When we take loans to buy things, we accumulate debts which necessitate us to have stable income throughout the payment scheme.

Not only do we have less freedom to determine our career choice (such as working freelance in another country, or starting a startup), we also have less disposable income which could be used to provide quality living.

For example, I used AirBnB for my work trip to Singapore. I got a private room in a bungalow which I will probably never be able to own. I buy books as if they are chocolates.

I take flights on a weekly basis. I can do all that while earning fresh-graduate-income because I don’t have commitment and loans I need to pay off and I don’t own much things. Once I start to tie myself with debts, I would have less room to maneuver and do the things I want.

There will be some who might accuse those of us who questioned this standard career path of stable income and debt accumulation as “a bunch of whining graduates who want to be spoon-fed”.

Honestly, I don’t care what other people think. I would even admit there’s some truth in their statement. Yes, it’s an elitist privilege to be able to do what we want. Not everyone has the background, freedom, or capabilities to break away from the standard narrative.

But I think I do have a choice. I think many people who read this article have that choice. The fact is that we are relatively well-educated, well-to-do, and endowed with certain set of skills and capabilities.

We may not earn that much or own many things, but we can be ourselves and do what we want to do.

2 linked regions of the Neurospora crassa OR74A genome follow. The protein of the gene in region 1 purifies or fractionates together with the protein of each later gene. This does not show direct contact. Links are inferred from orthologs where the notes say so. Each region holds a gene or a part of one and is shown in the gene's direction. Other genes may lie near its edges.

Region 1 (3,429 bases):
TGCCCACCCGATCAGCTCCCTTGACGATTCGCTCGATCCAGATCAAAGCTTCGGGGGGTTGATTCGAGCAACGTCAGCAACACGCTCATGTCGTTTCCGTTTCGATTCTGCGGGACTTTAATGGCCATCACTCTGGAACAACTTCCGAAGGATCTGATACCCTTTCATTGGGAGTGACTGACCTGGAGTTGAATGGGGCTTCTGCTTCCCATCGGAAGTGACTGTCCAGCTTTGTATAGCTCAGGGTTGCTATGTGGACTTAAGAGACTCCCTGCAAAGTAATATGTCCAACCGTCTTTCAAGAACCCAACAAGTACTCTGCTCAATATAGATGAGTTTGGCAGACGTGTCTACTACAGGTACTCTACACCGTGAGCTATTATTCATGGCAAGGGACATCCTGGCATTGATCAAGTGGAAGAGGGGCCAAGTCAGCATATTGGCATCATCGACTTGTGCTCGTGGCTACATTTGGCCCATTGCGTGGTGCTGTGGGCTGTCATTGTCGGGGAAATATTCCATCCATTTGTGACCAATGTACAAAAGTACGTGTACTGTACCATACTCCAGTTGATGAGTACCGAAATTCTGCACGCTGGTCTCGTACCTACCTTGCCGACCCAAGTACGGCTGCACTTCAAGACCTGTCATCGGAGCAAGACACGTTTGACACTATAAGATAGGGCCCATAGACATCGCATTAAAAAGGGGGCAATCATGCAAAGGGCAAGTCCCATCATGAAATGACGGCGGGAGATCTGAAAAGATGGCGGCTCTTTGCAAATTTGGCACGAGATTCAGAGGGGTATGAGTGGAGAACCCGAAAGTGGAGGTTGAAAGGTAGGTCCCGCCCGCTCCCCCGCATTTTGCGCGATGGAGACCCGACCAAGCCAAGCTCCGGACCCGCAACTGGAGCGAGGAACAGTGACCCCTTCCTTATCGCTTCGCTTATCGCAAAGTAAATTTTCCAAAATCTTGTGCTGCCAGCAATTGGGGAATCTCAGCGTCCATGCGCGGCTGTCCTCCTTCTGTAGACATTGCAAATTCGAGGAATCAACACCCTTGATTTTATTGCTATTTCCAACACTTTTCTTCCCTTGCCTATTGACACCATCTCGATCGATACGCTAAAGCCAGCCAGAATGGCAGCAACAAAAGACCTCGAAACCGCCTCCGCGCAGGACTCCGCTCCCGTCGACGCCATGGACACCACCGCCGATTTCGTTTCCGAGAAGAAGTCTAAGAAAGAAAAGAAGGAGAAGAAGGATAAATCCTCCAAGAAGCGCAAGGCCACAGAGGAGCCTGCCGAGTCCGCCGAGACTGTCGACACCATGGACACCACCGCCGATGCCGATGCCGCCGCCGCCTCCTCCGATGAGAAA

I shuddered when my Uber driver told me that it will take up to 30 years for Singaporeans to pay off their HDB (Housing and Development Board) houses. For me, it’s like signing away 30 years of your life and bind yourself to work like indentured servants.

It’s not like I would want to stay at the same place for 30 years anyway (I get bored easily). Another way of looking at property ownership is to invest and sell. That is actually more rational, but it would mean that I will be practicing a philosophy which I criticise, such as the scheme of buying houses for investment, thus inflating the price of houses and depriving others who need a house for real.

Sometime ago, I read that a person is either green and growing, or ripe and rotting. Maybe I am rebelling against social reality and expectation because I am afraid that if I stay and stick to the routine long enough, I will forget my dreams and be ripe and rotting.

I would become comfortable, and less likely to take chances and try new adventures.

Like my boss said, there are many things we want to do in life and let us not waste time on things and people we do not want to deal with. There are approximately 196 official countries in the world. I have only been to six.

I still have not explored all the 13 states and three federal territories. I have not written books and journal articles which can be considered an important work and significant contribution in my field.

I have not climbed Mount Kinabalu, Gunung Tahan, and the amazing national parks of the United States. I still want to go back to Grand Canyon, the most beautiful work of God (or nature) that I have ever seen, and hike through the various trails.

It is risky of course, but I want to live dangerously than safely rotting away. I would rather die as myself than to live like an indentured servant.

 

Originally published on The Malaysian Insider